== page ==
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February 16, 2010
August 22, 2011
Great to see our capital's effort in restoring drinking water fountains. Boris Johnson is pursuing many such positive developments here. Plastic bottled water is worth eliminating by such means especially for a city of business and tourism.
Tetra Pak in a related issue is taking back all used packs, making it a Zero Waste alternative to many plastic bottled options. This has the potential to make cradle-to-cradle practice an established fact in the food industry.
August 22, 2011
Here in the Chicago area, freezing in winter is a problem along with vandalism. In my town they are so strapped for money that even the tiniest expenses are under examination. In the summer, so few drink from the fountains (located in parks) that the water standing in the pipes can get warm, further discouraging use. City workers are unionized and so expensive that the city will keep them from working on anything but the most essential tasks. A worker driving around town turning on fountains in the spring and then turning them off in the fall is a few hundred dollars that can be lopped from the budget. Even our branch libraries with volunteer labor are under threat.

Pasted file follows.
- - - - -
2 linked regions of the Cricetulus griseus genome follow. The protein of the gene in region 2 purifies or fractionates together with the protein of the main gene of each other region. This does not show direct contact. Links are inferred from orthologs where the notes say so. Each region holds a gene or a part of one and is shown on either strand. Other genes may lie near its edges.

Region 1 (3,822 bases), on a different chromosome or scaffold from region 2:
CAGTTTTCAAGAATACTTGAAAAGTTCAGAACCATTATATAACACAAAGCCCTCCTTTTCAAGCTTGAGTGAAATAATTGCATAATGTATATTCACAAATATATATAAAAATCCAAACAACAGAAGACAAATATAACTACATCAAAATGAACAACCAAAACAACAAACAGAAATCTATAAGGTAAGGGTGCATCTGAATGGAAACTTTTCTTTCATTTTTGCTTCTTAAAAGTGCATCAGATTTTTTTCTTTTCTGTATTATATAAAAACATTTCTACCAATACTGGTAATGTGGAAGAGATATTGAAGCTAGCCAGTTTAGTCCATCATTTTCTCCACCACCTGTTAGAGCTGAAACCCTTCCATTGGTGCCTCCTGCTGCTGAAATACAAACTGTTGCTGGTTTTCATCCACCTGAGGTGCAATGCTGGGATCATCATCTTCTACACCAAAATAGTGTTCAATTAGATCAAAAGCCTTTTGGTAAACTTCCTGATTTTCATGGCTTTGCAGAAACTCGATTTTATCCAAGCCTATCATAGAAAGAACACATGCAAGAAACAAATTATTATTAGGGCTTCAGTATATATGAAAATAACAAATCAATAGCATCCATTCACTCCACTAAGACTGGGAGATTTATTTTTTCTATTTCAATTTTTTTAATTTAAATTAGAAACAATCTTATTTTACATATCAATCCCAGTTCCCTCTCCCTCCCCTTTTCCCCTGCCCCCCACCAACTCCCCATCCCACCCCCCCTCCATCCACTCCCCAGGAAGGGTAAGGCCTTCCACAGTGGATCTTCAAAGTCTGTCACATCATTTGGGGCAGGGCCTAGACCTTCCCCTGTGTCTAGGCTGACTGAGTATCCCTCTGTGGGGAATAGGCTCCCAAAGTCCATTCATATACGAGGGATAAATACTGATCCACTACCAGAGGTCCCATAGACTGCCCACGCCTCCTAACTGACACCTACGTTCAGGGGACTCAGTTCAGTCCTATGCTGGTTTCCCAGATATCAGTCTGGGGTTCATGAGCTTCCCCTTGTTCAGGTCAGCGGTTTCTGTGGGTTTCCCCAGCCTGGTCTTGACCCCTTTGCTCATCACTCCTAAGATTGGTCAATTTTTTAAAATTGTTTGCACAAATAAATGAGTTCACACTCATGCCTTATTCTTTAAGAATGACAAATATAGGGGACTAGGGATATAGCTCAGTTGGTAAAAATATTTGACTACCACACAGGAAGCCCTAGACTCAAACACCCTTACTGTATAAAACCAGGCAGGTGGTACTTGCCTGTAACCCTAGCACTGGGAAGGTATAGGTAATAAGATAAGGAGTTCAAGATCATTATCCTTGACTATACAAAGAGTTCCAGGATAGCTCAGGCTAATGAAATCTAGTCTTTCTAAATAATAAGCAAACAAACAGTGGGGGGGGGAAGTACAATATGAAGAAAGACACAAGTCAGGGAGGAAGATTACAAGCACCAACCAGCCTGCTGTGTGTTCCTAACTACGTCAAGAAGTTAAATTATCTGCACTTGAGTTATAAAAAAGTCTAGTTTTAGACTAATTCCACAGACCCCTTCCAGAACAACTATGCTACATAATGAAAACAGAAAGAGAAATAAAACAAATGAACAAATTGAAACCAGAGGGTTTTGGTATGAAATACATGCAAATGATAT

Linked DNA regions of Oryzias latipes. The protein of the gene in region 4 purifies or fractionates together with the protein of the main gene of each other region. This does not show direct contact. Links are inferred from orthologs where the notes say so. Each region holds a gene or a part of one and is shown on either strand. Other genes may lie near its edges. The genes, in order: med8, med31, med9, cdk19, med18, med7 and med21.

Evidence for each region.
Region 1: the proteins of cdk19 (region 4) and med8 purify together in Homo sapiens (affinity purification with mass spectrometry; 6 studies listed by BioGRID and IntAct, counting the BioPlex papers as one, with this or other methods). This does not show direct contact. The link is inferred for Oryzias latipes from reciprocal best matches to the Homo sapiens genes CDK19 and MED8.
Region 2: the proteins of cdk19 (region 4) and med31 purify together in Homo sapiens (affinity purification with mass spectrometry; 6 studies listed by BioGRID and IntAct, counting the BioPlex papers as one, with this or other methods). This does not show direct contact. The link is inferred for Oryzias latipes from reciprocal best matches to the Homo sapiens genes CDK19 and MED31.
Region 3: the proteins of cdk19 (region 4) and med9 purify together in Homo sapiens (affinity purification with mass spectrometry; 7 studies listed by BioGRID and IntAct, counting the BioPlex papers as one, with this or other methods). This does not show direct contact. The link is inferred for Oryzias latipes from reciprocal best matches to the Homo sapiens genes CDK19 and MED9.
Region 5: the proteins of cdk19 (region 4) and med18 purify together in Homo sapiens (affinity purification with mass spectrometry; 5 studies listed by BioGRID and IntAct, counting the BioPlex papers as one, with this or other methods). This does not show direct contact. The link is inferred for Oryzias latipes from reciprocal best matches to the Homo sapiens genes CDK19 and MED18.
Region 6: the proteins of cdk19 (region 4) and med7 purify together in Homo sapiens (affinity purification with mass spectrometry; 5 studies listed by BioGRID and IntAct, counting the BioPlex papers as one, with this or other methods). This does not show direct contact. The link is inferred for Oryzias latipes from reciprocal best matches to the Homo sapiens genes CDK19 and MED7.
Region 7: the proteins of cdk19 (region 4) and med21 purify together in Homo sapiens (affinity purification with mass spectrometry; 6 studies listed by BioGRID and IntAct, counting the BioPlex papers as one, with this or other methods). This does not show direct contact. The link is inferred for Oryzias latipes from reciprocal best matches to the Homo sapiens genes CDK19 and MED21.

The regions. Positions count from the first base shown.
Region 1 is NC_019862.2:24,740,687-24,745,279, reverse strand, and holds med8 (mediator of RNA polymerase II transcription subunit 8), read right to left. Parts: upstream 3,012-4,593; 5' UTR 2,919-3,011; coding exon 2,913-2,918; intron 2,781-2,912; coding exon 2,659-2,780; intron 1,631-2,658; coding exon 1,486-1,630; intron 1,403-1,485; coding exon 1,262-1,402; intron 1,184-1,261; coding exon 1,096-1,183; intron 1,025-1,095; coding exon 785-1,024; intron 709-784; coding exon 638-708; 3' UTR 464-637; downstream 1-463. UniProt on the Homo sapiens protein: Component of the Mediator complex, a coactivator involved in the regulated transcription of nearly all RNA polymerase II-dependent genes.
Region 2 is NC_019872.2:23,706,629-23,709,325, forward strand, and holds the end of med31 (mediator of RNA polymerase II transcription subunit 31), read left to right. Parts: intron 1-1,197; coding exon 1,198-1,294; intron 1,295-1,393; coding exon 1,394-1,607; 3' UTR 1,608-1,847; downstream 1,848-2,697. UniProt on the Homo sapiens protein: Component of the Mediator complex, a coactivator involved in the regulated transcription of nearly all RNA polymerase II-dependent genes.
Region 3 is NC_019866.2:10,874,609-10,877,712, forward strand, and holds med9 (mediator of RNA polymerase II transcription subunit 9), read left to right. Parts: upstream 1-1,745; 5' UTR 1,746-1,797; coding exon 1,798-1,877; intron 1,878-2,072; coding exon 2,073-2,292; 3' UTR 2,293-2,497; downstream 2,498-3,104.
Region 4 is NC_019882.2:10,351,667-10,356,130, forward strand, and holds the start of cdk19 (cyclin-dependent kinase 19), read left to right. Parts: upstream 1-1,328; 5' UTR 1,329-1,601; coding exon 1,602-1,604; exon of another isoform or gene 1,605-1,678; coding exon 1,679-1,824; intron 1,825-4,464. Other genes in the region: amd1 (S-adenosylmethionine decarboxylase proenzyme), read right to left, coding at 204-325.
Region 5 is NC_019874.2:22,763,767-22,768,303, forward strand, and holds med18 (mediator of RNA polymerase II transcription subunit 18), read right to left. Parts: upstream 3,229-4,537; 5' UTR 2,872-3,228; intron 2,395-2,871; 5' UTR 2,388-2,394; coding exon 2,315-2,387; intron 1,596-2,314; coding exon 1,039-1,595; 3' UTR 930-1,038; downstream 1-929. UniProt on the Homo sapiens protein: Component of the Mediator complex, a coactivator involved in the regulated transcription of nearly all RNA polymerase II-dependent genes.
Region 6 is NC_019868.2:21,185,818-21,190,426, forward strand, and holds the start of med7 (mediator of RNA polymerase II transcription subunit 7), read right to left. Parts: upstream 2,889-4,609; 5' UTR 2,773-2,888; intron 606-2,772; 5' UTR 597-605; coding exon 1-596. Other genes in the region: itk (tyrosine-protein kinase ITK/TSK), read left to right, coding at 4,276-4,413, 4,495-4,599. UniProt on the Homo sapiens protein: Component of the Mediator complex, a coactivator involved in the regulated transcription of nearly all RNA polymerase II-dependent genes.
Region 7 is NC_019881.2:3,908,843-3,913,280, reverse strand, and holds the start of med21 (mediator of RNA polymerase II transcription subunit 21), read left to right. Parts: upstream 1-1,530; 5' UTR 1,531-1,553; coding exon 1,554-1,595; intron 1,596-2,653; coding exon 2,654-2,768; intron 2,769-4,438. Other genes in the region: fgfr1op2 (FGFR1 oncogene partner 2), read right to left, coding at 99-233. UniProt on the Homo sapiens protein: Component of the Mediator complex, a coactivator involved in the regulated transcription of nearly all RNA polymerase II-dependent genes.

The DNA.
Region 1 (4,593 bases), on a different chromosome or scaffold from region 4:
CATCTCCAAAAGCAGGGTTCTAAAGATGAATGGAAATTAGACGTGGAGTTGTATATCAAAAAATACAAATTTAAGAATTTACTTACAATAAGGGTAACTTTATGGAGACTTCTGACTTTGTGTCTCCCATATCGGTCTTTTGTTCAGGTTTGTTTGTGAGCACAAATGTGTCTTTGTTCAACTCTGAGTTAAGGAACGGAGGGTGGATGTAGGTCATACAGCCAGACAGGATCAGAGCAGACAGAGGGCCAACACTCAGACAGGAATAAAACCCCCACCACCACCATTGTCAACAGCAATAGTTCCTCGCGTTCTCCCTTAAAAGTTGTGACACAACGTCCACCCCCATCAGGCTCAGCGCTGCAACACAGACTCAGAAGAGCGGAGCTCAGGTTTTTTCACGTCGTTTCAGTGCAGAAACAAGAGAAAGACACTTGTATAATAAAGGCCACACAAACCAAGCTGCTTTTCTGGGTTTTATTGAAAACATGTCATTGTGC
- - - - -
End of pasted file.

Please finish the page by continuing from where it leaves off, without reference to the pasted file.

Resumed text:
What would happen if there were coin operated drinking fountains where you would have to pay a dime for a drink? I bet the public would be up in arms at charging people this way, yet a dime a drink is far less than what water costs from a bottle. It also might show how much more people think they need water than they actually do – I'd guess few would think it worth a dime for a drink. The best places for fountains are near sports facilities like tennis, volleyball, basketball courts and soccer fields where folks really DO get thirsty!
In the city (Chicago) they simply turn on the public water fountains and let them run continuously all season, saving on having to maintain the push-to-drink mechanism, simple as it may be. Having access to water from Lake Michigan makes that practical.
August 22, 2011
Here in Paris, we have had Wallace fountains with drinkable water all around the city since the late 19th century. Wallace was an Englishman who inherited a large amount of money and decided to add fountains all around Paris for the poor, and had the French government promise to always keep them running with free drinkable water. Handy for refilling bottles!
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